In a few months, if the current plans proceed, there will be no consultancy-led maternity service at Maidstone hospital in my constituency, which means that every year, 2,000 mothers will be put at greater risk, and lethal consequences could follow. Maidstone is the county town of Kent, and is a growth point area. There are many areas of multiple deprivation, and we have high rates of teenage pregnancy, so we need a full maternity service. Our community has spoken out loud and clear against the reconfiguration plan. Thousands have signed petitions saying no. Our borough and county councillors have said no. The business community has said no. As a local resident and mother of two, I have said no, and in a survey with a 77% response rate, 97% of our GPs also said no.
We are not people who are resistant to change. We are not asking for anything new; we do not want anything extra. We simply want to retain our existing services, and make safe and genuine choices for our people. Choice, we are told by the trust, will be available to Maidstone mothers for the first time, but the choice is between a midwifery-led birthing unit with six beds for the county town of Kent, serving 250,000 people, or travelling to Pembury, Medway, Ashford or Dartford. However, mums with complications will have no local choice, and neither will mums needing an epidural, mums needing a caesarean section or mums who just want to know that they will have the best expertise and equipment available to them when their baby decides to come. The trust says that patients will vote with their feet, but it does not tell people that, if they want to remain in Maidstone, they cannot do so.
I have with me a bundle of letters to the Secretary of State for Health signed by more than 100 GPs in the Maidstone area. They say that the new journey times, over bad rural roads, are unacceptable. They say that the extra risk and stress to mothers in labour is unacceptable. Those GPs also say-this is really worrying-that it is a near certainty that some babies born in Maidstone may die or suffer brain damage while en route to Pembury or elsewhere. They are our GPs: they know exactly what they are talking about. They have voted. They have put their names down and they are saying no. They are talking about our mothers, our children and our babies. The campaign has been going for about two and a half to three years while I have been involved. It is about community, choice and safety. The evidence against downgrading is powerful and profound. The reconfiguration plan is very wrong and dangerous, and it will lead to fatalities. I urge the Secretary of State to reject the reconfiguration plan when he considers the matter imminently.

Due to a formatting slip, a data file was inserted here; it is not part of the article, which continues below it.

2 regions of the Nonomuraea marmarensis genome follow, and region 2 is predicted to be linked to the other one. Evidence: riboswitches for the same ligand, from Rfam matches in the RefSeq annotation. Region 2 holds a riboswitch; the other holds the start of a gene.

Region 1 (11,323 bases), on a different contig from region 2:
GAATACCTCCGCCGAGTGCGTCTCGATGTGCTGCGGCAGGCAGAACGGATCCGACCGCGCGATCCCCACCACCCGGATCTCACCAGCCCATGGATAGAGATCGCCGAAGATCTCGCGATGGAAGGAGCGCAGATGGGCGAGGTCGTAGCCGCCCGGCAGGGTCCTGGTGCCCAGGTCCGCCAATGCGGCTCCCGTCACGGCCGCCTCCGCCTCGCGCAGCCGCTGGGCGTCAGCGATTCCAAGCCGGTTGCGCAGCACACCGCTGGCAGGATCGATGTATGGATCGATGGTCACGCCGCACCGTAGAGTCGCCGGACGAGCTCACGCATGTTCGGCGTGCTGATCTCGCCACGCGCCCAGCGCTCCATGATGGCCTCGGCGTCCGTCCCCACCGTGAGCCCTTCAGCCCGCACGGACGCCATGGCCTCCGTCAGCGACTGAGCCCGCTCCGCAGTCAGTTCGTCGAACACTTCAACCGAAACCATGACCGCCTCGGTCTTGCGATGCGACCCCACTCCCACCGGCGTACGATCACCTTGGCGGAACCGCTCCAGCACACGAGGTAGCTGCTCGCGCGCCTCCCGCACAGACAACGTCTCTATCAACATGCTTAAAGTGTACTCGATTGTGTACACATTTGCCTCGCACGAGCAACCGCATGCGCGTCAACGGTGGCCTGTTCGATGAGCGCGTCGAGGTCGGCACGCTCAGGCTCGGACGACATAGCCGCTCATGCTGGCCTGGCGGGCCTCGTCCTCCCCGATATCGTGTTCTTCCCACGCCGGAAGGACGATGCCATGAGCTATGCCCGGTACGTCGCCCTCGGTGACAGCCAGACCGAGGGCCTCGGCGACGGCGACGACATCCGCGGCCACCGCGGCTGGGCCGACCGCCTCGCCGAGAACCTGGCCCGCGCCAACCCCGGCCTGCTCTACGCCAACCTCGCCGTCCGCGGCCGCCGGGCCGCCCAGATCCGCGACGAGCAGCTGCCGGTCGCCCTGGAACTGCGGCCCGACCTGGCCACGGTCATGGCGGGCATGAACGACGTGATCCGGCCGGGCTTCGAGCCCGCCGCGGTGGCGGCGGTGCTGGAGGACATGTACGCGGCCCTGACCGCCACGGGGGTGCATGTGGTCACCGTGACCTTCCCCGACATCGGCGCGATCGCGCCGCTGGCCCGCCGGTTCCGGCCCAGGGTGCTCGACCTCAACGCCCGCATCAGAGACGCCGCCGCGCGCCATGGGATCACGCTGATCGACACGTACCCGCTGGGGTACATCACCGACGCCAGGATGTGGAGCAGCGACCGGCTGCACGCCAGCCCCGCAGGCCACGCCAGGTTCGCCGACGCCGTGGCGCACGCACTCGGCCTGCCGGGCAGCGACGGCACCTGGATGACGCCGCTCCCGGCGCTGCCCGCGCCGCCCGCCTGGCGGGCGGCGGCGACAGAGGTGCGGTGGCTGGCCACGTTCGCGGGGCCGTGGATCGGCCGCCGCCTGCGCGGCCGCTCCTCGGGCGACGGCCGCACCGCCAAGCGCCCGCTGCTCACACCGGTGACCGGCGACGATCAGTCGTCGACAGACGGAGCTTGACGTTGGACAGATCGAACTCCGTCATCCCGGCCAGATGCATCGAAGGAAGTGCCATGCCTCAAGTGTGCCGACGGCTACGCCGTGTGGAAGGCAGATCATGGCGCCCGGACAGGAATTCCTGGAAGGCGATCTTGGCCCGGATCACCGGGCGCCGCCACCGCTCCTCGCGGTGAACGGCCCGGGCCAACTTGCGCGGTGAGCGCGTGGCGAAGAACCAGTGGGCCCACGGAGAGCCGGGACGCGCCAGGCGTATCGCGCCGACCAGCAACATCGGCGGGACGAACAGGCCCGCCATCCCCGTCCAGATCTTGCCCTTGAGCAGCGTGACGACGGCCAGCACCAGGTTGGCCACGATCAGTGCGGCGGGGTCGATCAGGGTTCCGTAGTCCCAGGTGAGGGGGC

I will come to the speeches by other hon. Members when I have dealt with-that sounds awful, doesn't it?-my hon. Friend Mr Amess.
I am aware that my hon. Friend has maintained an active interest in this issue for many years, and I congratulate him on securing the debate. I should like to start by agreeing with him that there is nothing in the world more wonderful than a baby being born. I have given birth to four children, at four different hospitals. As is the case for many parents, having a baby was the most amazing thing that has ever happened to me. Getting elected to this House was a close second, but nothing compares to giving birth.
Maternity care is so much more than a new arrival in the family. Pregnancy is a vital time for health promotion, and a time when parents are receptive to information and advice, and motivated to do the best for their children. For some of the more hard-to-reach people in our communities, pregnancy is one of the first opportunities that health service professionals have to talk to them about bringing up children, as well as about their own health and well-being. The impact that midwives can have is significant. Midwives and our maternity services can help us to tackle issues such as nutrition, physical activity and health inequalities, which are some of the biggest public health issues that we face. Later this year, the Government will publish a public health White Paper setting out more detail, but there is no doubt that pregnancy and childbirth are golden opportunities.
The Government set out their long-term vision for the future of the NHS in the "Equity and excellence: Liberating the NHS" White Paper. We are committed to extending choice in maternity, to enable women and their families to make safe, informed choices throughout pregnancy and about childbirth. Maternity networks will help to make this a reality. They will extend choice by encouraging providers to work together to offer expectant mothers and their families a broader choice of maternity services and to facilitate a woman's movement between the different maternity services that she might want or need. Networks will also need to work closely with health visitors to ensure the very best support for families at this vital early stage in their child's life. The extra 4,200 new health visitors that we plan over the lifetime of this Parliament will complement the work of maternity services to improve support for all new families and help to ensure extra support for those who need it most. The White Paper consultation period closed earlier this month and we are now considering the responses from the various royal colleges, stakeholders and the public.